• 368 days Will The ECB Continue To Hike Rates?
  • 369 days Forbes: Aramco Remains Largest Company In The Middle East
  • 370 days Caltech Scientists Succesfully Beam Back Solar Power From Space
  • 770 days Could Crypto Overtake Traditional Investment?
  • 775 days Americans Still Quitting Jobs At Record Pace
  • 777 days FinTech Startups Tapping VC Money for ‘Immigrant Banking’
  • 780 days Is The Dollar Too Strong?
  • 780 days Big Tech Disappoints Investors on Earnings Calls
  • 781 days Fear And Celebration On Twitter as Musk Takes The Reins
  • 783 days China Is Quietly Trying To Distance Itself From Russia
  • 783 days Tech and Internet Giants’ Earnings In Focus After Netflix’s Stinker
  • 787 days Crypto Investors Won Big In 2021
  • 787 days The ‘Metaverse’ Economy Could be Worth $13 Trillion By 2030
  • 788 days Food Prices Are Skyrocketing As Putin’s War Persists
  • 790 days Pentagon Resignations Illustrate Our ‘Commercial’ Defense Dilemma
  • 791 days US Banks Shrug off Nearly $15 Billion In Russian Write-Offs
  • 794 days Cannabis Stocks in Holding Pattern Despite Positive Momentum
  • 795 days Is Musk A Bastion Of Free Speech Or Will His Absolutist Stance Backfire?
  • 795 days Two ETFs That Could Hedge Against Extreme Market Volatility
  • 797 days Are NFTs About To Take Over Gaming?
  1. Home
  2. Markets
  3. Other

Merk Commentary: ECB Meeting - No Horse Trading, No Additional Money Printing (for now)

Draghi stuck to his guns in today's press conference of the European Central Bank. Keeping the main refinancing rate unchanged, he discarded various proposals on how the ECB could bail out peripheral governments. Specifically:

  • There is no quid pro quo, no horse trading. That is, if there's a path towards fiscal union, it does not mean the ECB will, for example, finance sovereigns.
  • It is not right for the ECB to fill in for other institutions' lack of action.
    • Specifically, while the LTROs have prevented more serious credit crunches/disruptions, liquidity is abundant. But there is fragmentation: some of the issues have nothing to do with monetary policy.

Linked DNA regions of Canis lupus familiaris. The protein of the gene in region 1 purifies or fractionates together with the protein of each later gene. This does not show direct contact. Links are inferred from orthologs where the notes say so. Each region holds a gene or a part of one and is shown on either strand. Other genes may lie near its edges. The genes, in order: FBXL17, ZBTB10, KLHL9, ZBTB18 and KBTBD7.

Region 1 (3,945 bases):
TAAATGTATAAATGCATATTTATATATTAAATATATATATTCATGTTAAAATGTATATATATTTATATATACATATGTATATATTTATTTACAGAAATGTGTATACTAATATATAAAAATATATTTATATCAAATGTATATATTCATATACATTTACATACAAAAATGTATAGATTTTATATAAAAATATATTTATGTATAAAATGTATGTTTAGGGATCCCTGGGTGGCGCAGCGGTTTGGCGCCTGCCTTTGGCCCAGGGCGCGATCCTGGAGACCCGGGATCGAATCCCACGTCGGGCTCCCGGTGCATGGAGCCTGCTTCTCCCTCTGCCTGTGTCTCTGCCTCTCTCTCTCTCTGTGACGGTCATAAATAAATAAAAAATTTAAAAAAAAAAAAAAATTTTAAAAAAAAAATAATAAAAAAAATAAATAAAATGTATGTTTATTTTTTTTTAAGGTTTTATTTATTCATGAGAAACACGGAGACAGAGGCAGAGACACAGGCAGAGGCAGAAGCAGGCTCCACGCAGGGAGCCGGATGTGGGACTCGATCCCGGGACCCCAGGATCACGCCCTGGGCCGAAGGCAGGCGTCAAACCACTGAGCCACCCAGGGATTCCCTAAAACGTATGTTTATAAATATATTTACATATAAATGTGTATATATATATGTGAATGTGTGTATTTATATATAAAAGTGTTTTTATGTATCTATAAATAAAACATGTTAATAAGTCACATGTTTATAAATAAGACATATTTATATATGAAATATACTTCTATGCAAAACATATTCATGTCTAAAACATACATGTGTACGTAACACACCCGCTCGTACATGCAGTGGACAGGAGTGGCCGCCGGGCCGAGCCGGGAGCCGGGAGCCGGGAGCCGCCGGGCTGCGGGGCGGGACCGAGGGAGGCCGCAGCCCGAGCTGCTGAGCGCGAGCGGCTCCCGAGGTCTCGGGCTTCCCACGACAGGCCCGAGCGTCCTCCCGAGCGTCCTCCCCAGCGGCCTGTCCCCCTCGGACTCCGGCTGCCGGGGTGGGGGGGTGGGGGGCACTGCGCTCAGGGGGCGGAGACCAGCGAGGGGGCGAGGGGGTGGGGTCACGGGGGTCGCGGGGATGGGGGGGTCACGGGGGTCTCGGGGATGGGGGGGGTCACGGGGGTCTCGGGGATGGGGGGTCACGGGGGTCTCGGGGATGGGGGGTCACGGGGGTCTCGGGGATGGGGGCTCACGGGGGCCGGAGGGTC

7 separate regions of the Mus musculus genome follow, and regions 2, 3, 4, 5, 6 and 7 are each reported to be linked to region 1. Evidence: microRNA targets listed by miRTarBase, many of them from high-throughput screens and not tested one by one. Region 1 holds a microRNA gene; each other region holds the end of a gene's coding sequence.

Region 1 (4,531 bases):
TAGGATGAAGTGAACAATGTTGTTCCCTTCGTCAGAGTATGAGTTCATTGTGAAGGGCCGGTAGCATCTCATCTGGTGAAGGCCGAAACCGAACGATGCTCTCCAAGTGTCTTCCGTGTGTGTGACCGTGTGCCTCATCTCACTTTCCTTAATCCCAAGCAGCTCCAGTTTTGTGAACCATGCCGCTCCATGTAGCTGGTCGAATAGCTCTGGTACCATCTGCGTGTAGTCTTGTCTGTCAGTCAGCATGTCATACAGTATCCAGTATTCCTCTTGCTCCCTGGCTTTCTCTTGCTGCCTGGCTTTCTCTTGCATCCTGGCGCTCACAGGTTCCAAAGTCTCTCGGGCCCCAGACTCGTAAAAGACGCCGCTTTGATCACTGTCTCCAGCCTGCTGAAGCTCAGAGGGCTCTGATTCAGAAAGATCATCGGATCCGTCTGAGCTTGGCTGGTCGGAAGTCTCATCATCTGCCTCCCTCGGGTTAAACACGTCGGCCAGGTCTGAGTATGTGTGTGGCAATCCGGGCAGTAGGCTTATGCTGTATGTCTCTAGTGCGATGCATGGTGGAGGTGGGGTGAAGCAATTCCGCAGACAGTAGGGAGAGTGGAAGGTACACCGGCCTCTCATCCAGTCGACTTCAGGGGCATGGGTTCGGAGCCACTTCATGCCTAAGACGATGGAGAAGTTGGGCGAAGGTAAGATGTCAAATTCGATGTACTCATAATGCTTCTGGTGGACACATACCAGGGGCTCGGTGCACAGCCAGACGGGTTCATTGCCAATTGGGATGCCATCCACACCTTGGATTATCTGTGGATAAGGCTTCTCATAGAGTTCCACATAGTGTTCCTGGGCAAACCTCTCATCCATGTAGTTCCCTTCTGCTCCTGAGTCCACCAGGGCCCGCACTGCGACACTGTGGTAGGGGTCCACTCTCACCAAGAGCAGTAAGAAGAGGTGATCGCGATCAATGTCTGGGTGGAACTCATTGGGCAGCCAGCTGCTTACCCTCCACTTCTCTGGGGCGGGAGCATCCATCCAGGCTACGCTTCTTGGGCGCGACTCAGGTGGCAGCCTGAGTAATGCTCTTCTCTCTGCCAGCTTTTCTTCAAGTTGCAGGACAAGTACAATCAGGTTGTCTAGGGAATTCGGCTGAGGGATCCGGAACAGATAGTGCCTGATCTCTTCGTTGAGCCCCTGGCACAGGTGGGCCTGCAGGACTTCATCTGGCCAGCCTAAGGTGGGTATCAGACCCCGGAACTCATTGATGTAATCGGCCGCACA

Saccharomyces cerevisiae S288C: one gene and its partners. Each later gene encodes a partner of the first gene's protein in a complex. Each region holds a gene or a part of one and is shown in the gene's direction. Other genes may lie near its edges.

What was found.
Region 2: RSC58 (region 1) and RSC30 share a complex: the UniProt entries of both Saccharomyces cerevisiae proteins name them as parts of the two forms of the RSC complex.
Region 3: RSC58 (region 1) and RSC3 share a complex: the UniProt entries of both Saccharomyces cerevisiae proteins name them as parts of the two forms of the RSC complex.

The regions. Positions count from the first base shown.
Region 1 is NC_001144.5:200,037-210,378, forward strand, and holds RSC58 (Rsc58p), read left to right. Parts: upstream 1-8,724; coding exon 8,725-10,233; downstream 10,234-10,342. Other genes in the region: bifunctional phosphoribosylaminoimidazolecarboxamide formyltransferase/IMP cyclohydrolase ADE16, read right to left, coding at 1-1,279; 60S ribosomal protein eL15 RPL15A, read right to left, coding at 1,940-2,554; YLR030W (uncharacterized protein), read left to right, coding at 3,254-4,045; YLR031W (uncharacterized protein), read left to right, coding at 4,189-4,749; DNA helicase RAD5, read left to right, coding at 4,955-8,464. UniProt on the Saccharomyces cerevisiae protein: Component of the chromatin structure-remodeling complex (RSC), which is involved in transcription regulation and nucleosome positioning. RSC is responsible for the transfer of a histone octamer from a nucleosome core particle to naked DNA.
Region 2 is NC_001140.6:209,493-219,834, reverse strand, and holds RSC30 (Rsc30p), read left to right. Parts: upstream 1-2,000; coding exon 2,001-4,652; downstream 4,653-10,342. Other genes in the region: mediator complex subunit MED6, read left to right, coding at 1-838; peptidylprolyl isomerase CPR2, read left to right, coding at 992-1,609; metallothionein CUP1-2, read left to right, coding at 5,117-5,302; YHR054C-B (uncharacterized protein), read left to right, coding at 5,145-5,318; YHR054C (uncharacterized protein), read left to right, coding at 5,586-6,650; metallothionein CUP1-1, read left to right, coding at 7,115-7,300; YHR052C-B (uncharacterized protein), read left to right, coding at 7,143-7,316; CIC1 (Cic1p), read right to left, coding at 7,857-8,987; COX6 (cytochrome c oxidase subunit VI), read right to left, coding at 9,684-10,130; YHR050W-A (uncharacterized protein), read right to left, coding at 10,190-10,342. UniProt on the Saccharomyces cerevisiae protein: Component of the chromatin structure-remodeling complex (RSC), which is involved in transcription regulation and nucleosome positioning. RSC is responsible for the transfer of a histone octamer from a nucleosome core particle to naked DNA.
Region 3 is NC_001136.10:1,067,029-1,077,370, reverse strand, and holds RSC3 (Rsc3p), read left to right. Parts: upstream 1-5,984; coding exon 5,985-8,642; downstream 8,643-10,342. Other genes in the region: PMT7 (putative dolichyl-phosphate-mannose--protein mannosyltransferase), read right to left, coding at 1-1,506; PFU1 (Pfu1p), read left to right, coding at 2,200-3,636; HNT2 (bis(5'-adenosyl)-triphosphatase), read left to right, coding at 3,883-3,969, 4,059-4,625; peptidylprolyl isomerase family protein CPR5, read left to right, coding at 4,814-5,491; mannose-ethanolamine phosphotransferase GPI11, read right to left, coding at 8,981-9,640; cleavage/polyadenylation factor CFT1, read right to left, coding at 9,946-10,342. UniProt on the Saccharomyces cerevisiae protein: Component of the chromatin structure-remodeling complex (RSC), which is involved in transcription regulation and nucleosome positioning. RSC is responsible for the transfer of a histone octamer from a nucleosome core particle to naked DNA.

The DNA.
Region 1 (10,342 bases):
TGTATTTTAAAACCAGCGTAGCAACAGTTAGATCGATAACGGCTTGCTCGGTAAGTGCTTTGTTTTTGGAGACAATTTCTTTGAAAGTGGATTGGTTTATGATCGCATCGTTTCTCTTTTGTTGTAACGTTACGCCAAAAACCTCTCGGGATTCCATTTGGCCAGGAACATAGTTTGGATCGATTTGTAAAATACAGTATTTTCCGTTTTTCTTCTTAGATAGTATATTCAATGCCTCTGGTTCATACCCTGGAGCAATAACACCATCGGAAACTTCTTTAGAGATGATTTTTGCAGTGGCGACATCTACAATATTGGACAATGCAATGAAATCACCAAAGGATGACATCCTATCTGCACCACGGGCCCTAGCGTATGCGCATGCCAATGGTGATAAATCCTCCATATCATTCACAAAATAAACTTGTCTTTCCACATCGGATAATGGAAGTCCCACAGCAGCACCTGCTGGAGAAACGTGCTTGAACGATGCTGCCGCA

• On Spanish bank re-capitalization:
    • Whether or not Spain should get external help should be based on facts, not politics: any EFSF decision should be based on a realistic assessment of needs to recapitalize banks and money available to government without need for external support.
  • Regarding talk of pundits claiming that time is running out to fix the Eurozone:
    • Draghi disagrees that there is a deadline, but agrees with the general fears. He says there needs to be a defined process, one where policy makers have clearly defined roles, deadlines and conditions to be satisfied. In our assessment, this is the single most important item to get the euro to strengthen. The lack of process, the dysfunctionality in Eurozone decision making, independent of whether we would agree with the goals, is weighing most on the euro.
  • Draghi ready to act should economy deteriorate further
    • Draghi did not specify how such action would take place. He pointed out that there are already negative real interest rates and downplayed the likely effectiveness of additional nonstandard measures. Having said that, Draghi did announce that various funding facilities remain in place.

Our conclusion: To get more monetary easing in the short- to medium term, count on the Federal Reserve, not the ECB.

 


Please sign up for our newsletter to be informed as we discuss global dynamics and their impact on currencies.

 

Back to homepage

Leave a comment

Leave a comment